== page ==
On the acknowledged fakeness of shows like American Idol:
For all the show’s concentration on character and achievement, it is not about the kind of self-expression critics tend to praise as real. It celebrates […] “authentic inauthenticity”, the sense of showbiz known and enjoyed as a genuine fake, in a time when audiences are savvy enough to realize image-construction is an inevitability and just want it to be fun. “Authentic inauthenticity” is really just another way of saying “art”, but people caught up in romantic ideals still bristle to admit how much of creativity is being able to manipulate artifice.
On conformity of opinion:
The bias that “conformity” is a pejorative has led, I think, to underestimating the part mimesis – imitation – plays in taste. It’s always other people following crowds, whereas my own taste reflects my specialness.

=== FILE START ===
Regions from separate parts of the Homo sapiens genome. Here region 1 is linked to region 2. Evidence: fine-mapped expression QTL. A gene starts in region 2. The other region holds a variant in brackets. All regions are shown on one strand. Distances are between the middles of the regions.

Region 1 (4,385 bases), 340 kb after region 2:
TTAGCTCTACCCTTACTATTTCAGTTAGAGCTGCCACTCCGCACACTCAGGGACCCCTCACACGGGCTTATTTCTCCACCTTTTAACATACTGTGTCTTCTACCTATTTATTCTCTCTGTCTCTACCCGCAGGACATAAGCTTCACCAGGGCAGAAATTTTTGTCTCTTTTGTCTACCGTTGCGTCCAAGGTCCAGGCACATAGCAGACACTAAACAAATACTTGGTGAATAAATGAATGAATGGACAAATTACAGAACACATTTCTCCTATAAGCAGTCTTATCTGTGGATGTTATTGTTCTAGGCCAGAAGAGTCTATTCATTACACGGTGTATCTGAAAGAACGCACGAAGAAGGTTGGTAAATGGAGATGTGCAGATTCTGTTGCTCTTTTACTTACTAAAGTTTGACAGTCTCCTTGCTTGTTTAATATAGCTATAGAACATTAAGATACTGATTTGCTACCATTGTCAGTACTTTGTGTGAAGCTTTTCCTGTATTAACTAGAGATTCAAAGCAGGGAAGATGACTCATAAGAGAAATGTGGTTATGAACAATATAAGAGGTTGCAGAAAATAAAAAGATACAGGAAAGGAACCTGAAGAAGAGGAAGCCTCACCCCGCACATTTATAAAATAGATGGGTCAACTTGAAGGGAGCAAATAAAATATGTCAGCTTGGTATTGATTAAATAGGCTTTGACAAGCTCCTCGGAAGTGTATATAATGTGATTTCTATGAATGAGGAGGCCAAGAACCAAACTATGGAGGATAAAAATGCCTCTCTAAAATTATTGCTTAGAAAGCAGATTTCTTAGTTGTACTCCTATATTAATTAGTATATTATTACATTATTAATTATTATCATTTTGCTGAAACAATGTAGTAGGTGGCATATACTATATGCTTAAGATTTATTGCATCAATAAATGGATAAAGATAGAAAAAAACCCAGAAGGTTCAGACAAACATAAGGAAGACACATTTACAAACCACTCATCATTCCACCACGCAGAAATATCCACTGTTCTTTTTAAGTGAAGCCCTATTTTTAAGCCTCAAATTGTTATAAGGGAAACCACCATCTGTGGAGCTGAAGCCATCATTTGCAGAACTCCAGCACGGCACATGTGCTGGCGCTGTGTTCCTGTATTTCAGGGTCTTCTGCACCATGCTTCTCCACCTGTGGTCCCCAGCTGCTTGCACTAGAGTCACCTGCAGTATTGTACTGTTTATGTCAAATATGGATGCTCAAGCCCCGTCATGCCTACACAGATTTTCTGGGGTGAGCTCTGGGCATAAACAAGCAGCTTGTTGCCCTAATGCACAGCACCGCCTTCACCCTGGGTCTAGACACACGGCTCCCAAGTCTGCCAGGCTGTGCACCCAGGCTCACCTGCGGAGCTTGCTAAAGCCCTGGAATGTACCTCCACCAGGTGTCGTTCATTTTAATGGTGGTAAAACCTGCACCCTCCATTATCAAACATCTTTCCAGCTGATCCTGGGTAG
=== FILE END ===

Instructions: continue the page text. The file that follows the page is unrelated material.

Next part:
Middle brow is the new lowbrow – mainstream taste the only taste for which you still have you say you’re sorry. And there, taste seems less an aesthetic question than, again, a social one: among the thousands of varieties of aesthetes and geeks and hobbyists, each with their special-ordered cultural diet, the abiding mystery of mainstream culture is, “Who the hell are those people?”
In a section that ties in the work of Pierre Bourdieu, a bit on class and the varieties of capital:
One of Bourdieu’s most striking notions is that there’s also an inherent antagonism between people in fields structured mainly by cultural capital and those in fields where there is primarily economic capital: while high-ranking artists and intellectuals are part of the dominant class in society thanks to their education and influence, they are a dominated segment of that class compared to actual rich people. This helps explain why so many artists, journalists and academics can see themselves as anti-establishment subversives while most of the public sees them as smug elitists.
I love this section on the double-standards about the emotional content of music, especially when it comes to things like sentimentality, tenderness, etc.